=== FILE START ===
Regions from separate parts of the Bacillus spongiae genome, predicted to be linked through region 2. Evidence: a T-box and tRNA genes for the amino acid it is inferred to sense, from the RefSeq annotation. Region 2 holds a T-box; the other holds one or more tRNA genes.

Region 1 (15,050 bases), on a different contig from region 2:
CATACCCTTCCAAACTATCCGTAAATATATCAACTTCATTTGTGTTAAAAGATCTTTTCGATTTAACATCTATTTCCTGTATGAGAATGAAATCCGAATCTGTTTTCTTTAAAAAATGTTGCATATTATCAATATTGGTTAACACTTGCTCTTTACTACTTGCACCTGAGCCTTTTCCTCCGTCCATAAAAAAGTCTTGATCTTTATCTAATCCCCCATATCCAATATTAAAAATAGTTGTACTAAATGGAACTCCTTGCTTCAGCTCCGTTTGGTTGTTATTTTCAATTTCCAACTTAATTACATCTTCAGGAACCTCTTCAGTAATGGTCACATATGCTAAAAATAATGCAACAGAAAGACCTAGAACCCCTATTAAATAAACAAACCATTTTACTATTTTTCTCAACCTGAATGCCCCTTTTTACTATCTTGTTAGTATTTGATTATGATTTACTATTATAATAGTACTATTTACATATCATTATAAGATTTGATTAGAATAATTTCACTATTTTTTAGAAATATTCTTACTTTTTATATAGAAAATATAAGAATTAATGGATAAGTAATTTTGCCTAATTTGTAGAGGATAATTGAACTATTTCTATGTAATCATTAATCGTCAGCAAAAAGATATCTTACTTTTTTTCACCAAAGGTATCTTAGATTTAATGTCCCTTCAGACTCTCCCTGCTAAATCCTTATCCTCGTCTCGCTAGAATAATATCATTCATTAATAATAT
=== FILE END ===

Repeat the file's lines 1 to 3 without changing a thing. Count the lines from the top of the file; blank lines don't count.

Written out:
Regions from separate parts of the Bacillus spongiae genome, predicted to be linked through region 2. Evidence: a T-box and tRNA genes for the amino acid it is inferred to sense, from the RefSeq annotation. Region 2 holds a T-box; the other holds one or more tRNA genes.

Region 1 (15,050 bases), on a different contig from region 2:
CATACCCTTCCAAACTATCCGTAAATATATCAACTTCATTTGTGTTAAAAGATCTTTTCGATTTAACATCTATTTCCTGTATGAGAATGAAATCCGAATCTGTTTTCTTTAAAAAATGTTGCATATTATCAATATTGGTTAACACTTGCTCTTTACTACTTGCACCTGAGCCTTTTCCTCCGTCCATAAAAAAGTCTTGATCTTTATCTAATCCCCCATATCCAATATTAAAAATAGTTGTACTAAATGGAACTCCTTGCTTCAGCTCCGTTTGGTTGTTATTTTCAATTTCCAACTTAATTACATCTTCAGGAACCTCTTCAGTAATGGTCACATATGCTAAAAATAATGCAACAGAAAGACCTAGAACCCCTATTAAATAAACAAACCATTTTACTATTTTTCTCAACCTGAATGCCCCTTTTTACTATCTTGTTAGTATTTGATTATGATTTACTATTATAATAGTACTATTTACATATCATTATAAGATTTGATTAGAATAATTTCACTATTTTTTAGAAATATTCTTACTTTTTATATAGAAAATATAAGAATTAATGGATAAGTAATTTTGCCTAATTTGTAGAGGATAATTGAACTATTTCTATGTAATCATTAATCGTCAGCAAAAAGATATCTTACTTTTTTTCACCAAAGGTATCTTAGATTTAATGTCCCTTCAGACTCTCCCTGCTAAATCCTTATCCTCGTCTCGCTAGAATAATATCATTCATTAATAATAT